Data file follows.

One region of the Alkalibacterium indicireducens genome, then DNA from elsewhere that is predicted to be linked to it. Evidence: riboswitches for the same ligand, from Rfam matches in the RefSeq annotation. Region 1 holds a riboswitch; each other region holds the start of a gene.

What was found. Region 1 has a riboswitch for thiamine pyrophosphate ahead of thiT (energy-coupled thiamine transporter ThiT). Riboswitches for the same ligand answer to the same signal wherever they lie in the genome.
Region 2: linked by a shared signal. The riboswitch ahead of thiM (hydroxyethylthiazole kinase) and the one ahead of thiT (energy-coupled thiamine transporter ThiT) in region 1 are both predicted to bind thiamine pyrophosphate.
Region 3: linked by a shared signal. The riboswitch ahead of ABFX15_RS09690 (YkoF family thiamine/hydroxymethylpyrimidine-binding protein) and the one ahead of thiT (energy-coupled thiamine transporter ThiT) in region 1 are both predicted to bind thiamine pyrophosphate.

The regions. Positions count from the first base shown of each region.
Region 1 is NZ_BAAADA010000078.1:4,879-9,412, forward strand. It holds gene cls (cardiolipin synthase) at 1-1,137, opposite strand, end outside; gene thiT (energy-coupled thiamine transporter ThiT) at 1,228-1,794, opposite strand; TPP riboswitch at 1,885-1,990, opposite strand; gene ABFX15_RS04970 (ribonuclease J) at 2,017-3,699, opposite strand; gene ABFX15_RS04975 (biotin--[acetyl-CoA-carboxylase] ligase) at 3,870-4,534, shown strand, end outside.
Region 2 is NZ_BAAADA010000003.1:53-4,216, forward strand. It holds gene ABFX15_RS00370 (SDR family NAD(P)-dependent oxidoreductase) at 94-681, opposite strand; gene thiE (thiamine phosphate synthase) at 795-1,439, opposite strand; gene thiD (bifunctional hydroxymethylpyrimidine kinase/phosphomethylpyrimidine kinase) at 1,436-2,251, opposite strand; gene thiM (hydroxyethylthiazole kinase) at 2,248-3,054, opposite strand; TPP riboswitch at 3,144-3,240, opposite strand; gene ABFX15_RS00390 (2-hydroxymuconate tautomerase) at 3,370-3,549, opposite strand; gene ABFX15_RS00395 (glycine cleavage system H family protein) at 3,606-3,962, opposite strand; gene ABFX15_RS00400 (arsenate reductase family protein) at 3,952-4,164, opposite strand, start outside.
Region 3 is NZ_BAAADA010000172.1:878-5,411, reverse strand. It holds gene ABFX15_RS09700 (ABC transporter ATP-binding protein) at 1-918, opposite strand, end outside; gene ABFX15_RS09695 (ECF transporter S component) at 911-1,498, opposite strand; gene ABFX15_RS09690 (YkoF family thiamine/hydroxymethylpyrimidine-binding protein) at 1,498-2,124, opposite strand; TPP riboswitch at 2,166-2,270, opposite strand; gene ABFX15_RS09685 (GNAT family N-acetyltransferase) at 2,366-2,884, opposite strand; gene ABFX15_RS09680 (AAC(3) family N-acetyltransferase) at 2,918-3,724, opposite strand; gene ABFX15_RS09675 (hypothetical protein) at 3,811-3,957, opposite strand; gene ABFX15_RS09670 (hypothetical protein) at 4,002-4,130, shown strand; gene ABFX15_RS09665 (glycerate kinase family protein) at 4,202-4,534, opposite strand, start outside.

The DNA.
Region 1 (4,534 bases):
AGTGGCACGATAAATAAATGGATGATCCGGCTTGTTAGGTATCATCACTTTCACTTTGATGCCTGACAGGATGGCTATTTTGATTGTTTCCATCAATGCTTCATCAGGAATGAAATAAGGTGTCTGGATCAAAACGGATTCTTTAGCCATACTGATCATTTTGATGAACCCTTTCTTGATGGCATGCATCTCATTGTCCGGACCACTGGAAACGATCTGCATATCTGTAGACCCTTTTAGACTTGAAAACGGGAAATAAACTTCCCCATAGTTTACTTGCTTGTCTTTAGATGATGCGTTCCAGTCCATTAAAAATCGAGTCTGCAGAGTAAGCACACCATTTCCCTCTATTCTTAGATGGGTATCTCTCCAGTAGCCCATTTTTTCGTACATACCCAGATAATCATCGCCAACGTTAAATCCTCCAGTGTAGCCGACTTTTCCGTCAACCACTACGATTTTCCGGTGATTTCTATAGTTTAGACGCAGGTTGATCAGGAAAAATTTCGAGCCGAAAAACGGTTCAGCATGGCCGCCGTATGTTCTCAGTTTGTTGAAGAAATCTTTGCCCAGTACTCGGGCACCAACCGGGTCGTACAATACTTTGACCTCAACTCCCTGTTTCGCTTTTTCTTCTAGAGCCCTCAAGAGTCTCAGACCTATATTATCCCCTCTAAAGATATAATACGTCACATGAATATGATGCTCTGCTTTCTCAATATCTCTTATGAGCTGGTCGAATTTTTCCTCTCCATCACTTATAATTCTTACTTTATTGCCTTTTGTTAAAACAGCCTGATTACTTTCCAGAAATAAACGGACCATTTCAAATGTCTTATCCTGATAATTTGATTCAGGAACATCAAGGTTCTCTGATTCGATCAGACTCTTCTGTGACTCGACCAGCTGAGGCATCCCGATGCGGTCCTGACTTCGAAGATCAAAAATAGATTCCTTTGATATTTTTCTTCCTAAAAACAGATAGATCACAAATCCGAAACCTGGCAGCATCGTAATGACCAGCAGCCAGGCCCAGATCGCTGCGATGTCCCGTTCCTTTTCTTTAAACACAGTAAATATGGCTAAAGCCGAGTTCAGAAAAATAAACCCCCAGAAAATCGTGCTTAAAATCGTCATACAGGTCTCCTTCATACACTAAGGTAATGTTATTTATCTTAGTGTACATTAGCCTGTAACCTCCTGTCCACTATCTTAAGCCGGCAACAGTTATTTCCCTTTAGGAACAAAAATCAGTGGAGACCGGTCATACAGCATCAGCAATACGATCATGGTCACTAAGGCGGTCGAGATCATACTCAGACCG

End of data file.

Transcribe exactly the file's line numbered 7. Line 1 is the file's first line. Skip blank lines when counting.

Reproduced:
Region 2 is NZ_BAAADA010000003.1:53-4,216, forward strand. It holds gene ABFX15_RS00370 (SDR family NAD(P)-dependent oxidoreductase) at 94-681, opposite strand; gene thiE (thiamine phosphate synthase) at 795-1,439, opposite strand; gene thiD (bifunctional hydroxymethylpyrimidine kinase/phosphomethylpyrimidine kinase) at 1,436-2,251, opposite strand; gene thiM (hydroxyethylthiazole kinase) at 2,248-3,054, opposite strand; TPP riboswitch at 3,144-3,240, opposite strand; gene ABFX15_RS00390 (2-hydroxymuconate tautomerase) at 3,370-3,549, opposite strand; gene ABFX15_RS00395 (glycine cleavage system H family protein) at 3,606-3,962, opposite strand; gene ABFX15_RS00400 (arsenate reductase family protein) at 3,952-4,164, opposite strand, start outside.